Actually we are farther in than 3 days. We are staying in a town called Monte Negro, and have 2 collecting sites: one about 10 km from here, and one about 50 km from here.
On day 3, we went to the 50 km site for the first time. It was seething with insects, from butterflies and uraniid moths to stingless bees and higher flies. We put up 3 of our Townes style Malaise traps, while my colleague, Dalton, and his 2 students put up a huge Gressitt-style, double headed trap. Instantly, this giant black trap became a drawing card for the local insect population. The trap was literally heaving with all the insects inside it and coating the outer surface. Rather than wait for the insects to possibly fly into the collecting bottles, Dalton swept them with an insect net. He made impossibly huge collections of tachinids, syrphids, strats, and myriads of smaller flies.
Dalton sweeping out his trap
I sat down beside the trap, and took a few photos without moving; you can see the diversity of fabulous larger flies here in the following photos.
for Chris Raper - how is this for tachinid density?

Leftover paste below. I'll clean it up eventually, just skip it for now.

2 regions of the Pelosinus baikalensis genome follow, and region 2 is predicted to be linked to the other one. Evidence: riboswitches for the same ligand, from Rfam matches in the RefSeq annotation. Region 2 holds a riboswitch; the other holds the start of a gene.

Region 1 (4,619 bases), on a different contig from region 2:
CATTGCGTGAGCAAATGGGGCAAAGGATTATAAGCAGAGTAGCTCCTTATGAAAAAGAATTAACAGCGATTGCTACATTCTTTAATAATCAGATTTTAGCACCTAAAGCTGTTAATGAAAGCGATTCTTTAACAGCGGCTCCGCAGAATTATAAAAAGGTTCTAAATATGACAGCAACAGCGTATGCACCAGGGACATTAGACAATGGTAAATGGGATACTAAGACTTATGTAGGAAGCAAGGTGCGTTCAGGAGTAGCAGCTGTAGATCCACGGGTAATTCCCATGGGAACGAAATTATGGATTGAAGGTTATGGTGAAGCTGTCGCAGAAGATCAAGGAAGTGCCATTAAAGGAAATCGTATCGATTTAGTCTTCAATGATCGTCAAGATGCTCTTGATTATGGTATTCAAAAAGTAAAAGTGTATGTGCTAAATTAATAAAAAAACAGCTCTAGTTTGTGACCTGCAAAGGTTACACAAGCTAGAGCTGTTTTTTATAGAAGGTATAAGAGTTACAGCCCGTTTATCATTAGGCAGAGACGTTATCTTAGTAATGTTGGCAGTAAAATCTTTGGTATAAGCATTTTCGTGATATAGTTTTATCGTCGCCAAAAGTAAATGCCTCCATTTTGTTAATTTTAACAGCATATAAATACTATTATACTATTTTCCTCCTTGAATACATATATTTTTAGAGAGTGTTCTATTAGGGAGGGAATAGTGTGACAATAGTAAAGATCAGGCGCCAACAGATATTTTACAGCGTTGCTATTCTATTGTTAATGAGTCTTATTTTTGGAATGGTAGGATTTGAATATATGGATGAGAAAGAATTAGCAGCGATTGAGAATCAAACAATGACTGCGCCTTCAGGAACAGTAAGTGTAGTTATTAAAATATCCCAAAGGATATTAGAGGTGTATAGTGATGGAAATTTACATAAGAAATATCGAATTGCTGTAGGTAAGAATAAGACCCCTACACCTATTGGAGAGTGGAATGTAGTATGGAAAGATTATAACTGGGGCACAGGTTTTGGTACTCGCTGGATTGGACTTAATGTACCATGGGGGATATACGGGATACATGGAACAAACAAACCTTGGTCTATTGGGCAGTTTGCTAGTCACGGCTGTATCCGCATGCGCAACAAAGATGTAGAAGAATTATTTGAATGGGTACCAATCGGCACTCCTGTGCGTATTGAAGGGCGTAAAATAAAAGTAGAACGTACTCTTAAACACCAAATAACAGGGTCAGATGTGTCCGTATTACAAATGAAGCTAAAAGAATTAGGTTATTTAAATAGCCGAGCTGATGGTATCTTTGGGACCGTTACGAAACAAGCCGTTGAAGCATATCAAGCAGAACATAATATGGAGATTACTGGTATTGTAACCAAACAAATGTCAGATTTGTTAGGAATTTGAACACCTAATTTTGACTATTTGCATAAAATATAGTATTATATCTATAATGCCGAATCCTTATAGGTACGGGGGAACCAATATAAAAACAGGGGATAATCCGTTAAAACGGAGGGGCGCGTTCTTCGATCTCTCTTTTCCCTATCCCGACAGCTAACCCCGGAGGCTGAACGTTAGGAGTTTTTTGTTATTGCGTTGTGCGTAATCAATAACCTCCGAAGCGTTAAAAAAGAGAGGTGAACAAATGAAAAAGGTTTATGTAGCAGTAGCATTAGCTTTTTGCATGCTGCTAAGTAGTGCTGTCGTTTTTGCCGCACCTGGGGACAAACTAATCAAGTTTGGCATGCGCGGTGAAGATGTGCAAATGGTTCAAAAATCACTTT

another tachinid fly
yet another tachinid fly
a final tachinid fly
It is unusual to see such overwhelming diversity, but sometimes it happens. We went back to the same site yesterday and all of our traps were stuffed full to the top, mostly with unwanted Lepidoptera. These we had to laboriously remove from the samples to find the more interesting (to us) material, a process that takes hours upon hours.
As for phorids, we found lots associated with ants, but the best phorid so far was in a Malaise trap sample. The attached photo isn’t the greatest, but it is the best I could do in the field with the fly less than 1 mm long. It is a male Brachycosta, the first I have seen.
tiny male of Brachycosta
Next post: a new discovery in ant decapitating fly behavior.